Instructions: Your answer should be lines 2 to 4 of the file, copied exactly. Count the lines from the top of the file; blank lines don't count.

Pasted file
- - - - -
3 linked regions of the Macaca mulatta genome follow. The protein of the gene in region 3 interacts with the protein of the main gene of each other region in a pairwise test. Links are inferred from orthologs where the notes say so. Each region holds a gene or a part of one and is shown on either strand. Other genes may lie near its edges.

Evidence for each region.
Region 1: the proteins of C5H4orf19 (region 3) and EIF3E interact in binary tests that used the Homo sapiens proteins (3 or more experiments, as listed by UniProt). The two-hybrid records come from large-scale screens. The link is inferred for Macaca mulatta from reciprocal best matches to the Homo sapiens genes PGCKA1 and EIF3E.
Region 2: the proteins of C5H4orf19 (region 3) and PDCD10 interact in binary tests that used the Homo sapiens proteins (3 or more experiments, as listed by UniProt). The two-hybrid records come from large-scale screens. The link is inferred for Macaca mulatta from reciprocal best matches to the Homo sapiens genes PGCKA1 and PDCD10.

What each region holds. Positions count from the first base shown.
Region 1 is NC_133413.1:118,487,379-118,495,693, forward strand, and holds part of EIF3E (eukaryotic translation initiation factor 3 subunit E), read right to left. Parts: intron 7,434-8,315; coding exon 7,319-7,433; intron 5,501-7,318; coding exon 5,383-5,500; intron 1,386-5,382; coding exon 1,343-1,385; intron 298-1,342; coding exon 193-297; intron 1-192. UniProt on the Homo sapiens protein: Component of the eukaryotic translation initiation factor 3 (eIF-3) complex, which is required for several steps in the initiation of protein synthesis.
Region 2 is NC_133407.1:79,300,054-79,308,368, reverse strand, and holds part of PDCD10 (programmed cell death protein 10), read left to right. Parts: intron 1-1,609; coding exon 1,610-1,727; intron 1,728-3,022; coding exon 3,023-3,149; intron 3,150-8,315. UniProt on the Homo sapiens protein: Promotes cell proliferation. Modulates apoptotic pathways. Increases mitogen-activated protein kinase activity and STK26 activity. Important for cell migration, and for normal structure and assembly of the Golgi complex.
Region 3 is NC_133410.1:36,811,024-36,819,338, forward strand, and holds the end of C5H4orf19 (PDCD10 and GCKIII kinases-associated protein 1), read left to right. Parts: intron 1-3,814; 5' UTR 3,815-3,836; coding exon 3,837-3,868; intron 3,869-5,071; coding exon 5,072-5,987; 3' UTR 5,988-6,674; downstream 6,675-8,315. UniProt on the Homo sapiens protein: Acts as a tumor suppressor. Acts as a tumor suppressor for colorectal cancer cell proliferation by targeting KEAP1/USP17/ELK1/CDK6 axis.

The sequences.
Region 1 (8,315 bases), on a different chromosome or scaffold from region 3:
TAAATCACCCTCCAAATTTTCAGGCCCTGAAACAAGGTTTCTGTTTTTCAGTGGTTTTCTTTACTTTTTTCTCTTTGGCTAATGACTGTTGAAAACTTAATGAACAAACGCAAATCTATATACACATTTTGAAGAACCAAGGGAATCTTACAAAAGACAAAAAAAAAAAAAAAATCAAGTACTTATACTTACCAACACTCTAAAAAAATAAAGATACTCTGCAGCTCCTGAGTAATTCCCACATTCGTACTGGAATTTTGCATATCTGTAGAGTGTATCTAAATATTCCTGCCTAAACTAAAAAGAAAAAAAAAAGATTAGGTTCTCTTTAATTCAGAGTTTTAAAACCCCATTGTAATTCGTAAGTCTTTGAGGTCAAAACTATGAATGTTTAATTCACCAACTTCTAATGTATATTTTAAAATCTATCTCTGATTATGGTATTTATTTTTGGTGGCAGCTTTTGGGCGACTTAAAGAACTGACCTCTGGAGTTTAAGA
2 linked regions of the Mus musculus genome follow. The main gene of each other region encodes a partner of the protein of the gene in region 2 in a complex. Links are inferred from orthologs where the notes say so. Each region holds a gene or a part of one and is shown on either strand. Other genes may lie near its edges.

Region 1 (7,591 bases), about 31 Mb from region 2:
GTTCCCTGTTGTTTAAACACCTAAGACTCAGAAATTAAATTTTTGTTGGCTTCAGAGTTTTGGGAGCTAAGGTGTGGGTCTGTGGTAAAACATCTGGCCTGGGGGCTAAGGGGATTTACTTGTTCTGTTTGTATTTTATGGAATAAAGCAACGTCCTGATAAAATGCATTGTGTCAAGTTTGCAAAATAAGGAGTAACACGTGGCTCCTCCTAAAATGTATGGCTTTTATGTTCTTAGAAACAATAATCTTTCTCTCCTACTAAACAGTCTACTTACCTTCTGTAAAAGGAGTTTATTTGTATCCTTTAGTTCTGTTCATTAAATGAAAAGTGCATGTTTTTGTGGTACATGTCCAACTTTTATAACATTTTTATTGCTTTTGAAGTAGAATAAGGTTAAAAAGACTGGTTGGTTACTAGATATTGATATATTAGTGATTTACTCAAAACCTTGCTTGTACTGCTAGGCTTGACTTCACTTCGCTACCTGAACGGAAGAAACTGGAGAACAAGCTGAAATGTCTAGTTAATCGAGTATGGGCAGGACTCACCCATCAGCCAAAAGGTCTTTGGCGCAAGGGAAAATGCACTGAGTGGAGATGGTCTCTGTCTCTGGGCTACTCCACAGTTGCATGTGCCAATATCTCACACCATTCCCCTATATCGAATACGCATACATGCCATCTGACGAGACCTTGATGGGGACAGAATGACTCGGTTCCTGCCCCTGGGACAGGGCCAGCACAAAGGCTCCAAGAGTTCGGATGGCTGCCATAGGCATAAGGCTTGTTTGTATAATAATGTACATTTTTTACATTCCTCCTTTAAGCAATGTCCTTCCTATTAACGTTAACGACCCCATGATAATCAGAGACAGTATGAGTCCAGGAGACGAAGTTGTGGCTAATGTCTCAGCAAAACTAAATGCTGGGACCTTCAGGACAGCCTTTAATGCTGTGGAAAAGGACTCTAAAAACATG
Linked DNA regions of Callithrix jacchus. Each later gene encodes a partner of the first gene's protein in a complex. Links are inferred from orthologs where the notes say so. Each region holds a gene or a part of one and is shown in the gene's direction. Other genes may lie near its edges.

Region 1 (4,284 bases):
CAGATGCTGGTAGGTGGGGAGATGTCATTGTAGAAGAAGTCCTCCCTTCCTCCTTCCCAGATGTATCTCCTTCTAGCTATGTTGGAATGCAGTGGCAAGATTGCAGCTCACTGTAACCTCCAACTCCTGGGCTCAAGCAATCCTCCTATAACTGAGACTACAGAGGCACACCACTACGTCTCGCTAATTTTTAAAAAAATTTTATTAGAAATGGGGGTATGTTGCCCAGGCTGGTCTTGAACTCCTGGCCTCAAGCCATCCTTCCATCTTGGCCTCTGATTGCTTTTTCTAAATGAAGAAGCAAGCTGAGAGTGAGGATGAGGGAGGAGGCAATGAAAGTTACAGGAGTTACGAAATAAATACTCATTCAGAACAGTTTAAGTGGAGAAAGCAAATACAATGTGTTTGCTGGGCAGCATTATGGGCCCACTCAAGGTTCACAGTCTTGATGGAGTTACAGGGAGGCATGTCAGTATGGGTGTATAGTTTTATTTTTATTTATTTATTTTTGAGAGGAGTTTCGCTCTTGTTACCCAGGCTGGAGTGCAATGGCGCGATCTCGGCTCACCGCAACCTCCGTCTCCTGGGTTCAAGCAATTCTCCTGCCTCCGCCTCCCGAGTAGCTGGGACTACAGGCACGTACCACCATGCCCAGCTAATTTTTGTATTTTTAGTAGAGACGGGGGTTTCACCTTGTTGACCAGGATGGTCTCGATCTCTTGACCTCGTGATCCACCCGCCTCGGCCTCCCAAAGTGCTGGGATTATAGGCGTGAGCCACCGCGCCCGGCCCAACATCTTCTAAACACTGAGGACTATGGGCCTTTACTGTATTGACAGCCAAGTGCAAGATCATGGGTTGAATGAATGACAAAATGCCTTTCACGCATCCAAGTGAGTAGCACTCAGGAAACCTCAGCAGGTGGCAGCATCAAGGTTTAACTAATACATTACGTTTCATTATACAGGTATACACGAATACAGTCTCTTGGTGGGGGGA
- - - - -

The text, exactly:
Evidence for each region.
Region 1: the proteins of C5H4orf19 (region 3) and EIF3E interact in binary tests that used the Homo sapiens proteins (3 or more experiments, as listed by UniProt). The two-hybrid records come from large-scale screens. The link is inferred for Macaca mulatta from reciprocal best matches to the Homo sapiens genes PGCKA1 and EIF3E.
Region 2: the proteins of C5H4orf19 (region 3) and PDCD10 interact in binary tests that used the Homo sapiens proteins (3 or more experiments, as listed by UniProt). The two-hybrid records come from large-scale screens. The link is inferred for Macaca mulatta from reciprocal best matches to the Homo sapiens genes PGCKA1 and PDCD10.